It was with much apprehension that I read Go Set A Watchman. To Kill a Mockingbird has always been my favourite book, and I was scared, after hearing reports of a racist Atticus Finch, that my all time favourite literary hero had been knocked off his pedestal. But to forgo reading anything by the pen of Harper Lee was unthinkable, so, with great trepidation, I started to read. And I did not stop until I finished at 4am. I still cannot quite find the words to describe how I feel about this book, except to say that I fell in love with Harper Lee’s writing all over again.
It’s true that the Atticus Finch Lee dreamt up in Watchman does not age in the way one would hope or expect, and while this left me feeling somewhat bereft, there is so much else to love in this novel.
Scout, (or Jean Louise, as her adult self is more commonly referred to) now in her twenties and living in New York, returns to Maycomb, Alabama for her annual visit with her family. What follows is, at it’s core, her coming of age story. In Scout, now the strong willed, sharp-witted, engaging woman you always dreamt she would become, Lee offers up a new hero. The book builds on the deep, abiding love and respect Scout has for her father and her town, and then tears it to shreds, leaving her, and the reader, confused, angry, betrayed and lost. However, Lee’s inimitable prose carries you through Scout’s transition from doting child to free thinking adult, who must examine her own prejudice, so beautifully that you can’t help but smile as your heart breaks.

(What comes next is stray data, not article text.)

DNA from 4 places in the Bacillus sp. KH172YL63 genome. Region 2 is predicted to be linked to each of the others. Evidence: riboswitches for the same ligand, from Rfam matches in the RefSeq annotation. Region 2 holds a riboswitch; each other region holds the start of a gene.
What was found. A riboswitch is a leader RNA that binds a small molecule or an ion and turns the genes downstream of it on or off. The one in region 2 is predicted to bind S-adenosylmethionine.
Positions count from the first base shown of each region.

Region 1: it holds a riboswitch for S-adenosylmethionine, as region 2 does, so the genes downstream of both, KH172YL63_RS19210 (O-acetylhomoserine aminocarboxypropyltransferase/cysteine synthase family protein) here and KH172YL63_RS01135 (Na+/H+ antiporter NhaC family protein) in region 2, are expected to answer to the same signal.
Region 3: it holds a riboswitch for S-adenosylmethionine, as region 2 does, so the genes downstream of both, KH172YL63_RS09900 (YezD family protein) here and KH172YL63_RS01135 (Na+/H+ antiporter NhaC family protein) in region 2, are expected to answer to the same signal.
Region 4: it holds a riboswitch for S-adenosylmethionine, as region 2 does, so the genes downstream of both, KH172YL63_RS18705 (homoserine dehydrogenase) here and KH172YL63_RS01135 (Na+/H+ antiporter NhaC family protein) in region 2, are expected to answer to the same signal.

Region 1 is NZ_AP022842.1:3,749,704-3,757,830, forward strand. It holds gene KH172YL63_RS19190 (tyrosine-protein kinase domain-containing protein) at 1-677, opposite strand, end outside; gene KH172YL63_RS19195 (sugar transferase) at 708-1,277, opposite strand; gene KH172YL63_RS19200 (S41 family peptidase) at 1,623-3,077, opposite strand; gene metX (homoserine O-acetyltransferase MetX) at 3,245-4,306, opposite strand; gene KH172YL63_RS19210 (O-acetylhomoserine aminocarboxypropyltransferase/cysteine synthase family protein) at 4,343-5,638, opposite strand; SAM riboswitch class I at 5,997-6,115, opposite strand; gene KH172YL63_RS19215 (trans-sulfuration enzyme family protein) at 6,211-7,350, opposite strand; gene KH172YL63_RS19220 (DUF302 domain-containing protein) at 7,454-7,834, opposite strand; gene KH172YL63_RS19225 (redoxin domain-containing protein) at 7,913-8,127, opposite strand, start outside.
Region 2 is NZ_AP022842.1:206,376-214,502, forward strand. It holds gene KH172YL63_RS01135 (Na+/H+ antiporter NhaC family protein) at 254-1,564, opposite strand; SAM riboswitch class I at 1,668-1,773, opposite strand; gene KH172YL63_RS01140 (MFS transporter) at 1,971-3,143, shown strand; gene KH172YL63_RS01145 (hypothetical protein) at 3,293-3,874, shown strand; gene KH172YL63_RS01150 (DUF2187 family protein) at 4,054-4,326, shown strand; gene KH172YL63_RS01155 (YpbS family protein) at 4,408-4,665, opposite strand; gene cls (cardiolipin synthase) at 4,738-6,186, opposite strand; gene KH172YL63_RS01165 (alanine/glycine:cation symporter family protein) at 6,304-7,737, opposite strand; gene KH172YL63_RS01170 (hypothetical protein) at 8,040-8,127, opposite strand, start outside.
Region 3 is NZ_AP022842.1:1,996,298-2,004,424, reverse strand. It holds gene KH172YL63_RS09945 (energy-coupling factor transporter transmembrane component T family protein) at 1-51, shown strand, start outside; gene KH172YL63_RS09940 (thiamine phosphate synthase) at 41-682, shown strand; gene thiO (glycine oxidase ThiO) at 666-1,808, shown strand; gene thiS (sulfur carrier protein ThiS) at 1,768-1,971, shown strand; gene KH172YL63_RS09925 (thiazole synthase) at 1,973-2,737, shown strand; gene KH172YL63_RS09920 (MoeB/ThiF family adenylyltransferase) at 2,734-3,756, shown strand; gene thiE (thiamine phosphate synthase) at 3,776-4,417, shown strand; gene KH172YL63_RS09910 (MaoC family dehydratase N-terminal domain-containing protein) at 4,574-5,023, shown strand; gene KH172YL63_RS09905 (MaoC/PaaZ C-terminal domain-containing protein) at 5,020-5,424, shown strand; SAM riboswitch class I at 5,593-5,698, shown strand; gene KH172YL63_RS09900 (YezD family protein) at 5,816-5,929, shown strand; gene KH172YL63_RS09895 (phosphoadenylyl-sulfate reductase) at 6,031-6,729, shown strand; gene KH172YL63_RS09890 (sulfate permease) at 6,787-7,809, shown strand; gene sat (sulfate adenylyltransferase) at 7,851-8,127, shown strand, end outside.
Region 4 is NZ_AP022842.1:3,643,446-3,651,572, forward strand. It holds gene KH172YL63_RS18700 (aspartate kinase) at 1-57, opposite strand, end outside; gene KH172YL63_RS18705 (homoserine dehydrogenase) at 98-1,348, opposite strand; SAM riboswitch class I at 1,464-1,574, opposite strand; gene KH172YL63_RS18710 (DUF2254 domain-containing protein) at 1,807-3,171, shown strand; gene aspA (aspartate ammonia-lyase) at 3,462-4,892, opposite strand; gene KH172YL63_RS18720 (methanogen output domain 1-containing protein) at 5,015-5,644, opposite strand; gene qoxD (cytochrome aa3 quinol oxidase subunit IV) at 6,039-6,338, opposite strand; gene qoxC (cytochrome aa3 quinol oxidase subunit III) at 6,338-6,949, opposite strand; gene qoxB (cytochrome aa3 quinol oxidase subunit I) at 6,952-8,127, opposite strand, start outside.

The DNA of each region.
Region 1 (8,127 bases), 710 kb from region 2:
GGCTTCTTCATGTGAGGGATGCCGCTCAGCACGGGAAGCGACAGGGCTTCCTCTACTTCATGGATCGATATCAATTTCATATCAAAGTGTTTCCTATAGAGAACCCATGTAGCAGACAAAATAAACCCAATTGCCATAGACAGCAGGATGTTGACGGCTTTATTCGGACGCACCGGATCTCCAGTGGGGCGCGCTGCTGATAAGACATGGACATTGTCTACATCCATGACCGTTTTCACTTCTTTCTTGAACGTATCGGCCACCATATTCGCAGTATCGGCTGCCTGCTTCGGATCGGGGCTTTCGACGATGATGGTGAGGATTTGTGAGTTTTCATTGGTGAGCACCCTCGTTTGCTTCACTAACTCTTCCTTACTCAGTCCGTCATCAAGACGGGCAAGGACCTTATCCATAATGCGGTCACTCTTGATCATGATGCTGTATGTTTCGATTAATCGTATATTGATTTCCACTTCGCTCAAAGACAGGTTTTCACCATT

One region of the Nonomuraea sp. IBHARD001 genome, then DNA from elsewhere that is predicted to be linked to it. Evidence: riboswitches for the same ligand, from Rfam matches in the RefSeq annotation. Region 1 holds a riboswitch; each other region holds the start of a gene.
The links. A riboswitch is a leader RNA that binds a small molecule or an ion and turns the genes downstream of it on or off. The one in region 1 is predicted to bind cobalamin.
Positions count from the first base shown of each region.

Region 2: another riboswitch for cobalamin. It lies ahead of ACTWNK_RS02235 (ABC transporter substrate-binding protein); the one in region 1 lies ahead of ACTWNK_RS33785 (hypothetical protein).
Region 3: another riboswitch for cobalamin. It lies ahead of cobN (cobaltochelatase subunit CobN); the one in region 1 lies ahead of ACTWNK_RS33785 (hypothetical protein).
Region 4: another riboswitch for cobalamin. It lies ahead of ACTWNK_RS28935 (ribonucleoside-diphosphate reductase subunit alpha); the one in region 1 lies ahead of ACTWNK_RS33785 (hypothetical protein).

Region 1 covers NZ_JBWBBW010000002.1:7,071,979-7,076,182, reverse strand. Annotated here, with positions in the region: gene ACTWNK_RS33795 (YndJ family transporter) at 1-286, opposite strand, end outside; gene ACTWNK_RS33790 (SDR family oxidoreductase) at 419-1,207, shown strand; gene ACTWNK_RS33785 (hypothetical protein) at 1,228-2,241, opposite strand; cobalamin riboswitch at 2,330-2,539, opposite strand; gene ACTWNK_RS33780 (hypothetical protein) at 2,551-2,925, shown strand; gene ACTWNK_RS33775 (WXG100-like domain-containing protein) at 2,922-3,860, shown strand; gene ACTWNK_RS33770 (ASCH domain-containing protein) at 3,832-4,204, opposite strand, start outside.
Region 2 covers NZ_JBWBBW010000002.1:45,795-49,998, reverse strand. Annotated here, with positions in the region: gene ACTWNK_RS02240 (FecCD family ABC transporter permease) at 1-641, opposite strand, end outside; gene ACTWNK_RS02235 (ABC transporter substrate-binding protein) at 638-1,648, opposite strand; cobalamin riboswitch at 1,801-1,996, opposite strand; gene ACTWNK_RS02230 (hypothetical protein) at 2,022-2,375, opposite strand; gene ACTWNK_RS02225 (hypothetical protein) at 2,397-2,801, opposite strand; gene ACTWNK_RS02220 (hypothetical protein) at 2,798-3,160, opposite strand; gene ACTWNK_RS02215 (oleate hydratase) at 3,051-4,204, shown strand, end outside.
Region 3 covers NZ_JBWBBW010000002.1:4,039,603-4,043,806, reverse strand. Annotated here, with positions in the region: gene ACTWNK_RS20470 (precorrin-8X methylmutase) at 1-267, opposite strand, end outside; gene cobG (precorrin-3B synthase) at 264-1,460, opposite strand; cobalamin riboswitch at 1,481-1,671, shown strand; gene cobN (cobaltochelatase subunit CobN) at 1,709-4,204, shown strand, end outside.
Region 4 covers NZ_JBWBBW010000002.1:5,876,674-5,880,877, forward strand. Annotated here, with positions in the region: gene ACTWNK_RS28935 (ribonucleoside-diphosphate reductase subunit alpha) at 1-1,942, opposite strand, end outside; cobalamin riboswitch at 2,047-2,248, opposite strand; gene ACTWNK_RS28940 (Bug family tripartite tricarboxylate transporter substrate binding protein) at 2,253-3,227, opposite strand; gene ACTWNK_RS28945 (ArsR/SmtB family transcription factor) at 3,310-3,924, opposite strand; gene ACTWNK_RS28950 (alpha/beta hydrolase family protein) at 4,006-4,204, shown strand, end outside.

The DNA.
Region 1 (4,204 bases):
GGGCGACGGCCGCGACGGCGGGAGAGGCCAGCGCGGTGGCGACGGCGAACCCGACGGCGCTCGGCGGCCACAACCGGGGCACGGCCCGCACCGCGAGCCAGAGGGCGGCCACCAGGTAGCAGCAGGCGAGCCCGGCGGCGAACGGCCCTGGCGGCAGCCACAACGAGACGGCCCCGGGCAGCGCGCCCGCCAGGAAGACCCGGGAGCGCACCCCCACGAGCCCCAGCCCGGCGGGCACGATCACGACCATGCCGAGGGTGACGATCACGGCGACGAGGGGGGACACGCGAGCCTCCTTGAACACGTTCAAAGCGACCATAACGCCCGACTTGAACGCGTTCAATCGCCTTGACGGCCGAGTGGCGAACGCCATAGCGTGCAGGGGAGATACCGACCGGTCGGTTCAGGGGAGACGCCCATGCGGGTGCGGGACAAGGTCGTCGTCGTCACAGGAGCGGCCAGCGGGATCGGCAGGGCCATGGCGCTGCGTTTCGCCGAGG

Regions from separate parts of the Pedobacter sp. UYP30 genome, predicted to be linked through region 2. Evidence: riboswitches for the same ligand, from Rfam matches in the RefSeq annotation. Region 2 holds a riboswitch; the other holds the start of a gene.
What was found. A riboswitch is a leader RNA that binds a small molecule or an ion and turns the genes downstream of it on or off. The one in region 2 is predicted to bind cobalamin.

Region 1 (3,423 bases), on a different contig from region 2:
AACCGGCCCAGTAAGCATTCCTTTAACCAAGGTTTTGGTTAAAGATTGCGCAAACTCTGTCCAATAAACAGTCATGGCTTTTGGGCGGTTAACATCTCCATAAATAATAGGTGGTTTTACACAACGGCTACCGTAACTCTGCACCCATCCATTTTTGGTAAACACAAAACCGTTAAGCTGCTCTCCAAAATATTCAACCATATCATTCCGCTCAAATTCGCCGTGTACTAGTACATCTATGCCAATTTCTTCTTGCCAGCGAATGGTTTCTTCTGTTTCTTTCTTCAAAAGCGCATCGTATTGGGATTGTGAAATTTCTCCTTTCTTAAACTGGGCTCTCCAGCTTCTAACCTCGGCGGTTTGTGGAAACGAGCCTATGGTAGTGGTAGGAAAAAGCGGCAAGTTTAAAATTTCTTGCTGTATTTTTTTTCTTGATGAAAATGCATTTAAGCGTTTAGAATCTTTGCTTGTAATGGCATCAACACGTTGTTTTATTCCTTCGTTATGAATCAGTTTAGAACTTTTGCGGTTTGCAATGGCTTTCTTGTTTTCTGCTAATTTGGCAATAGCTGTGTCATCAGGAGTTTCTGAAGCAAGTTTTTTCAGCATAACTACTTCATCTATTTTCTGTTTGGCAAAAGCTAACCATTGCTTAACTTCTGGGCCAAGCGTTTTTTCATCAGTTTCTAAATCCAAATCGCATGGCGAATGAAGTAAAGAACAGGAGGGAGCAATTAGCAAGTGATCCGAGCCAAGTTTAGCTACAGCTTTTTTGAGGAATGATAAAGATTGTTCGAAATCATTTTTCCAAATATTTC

Though the characters are now grown, Lee’s mastery at writing through the eyes of children is not lost in this book, as peppered throughout are Scout’s recollections of her childhood with her brother Jem and their old friend Dill. To revisit these characters as you once knew them is an incredible gift, and I urge fans of To Kill a Mockingbird to set aside their doubts and read this book, if only to see the world through their eyes again.
In Go Set a Watchman, Harper Lee unflinchingly tackles racial injustice with what is often an uncomfortable honesty, particularly as views have vastly changed since the time of her writing. Without doubt this novel will leave you with mixed emotions, but don’t be scared – it’s worth the heart-ache, I promise!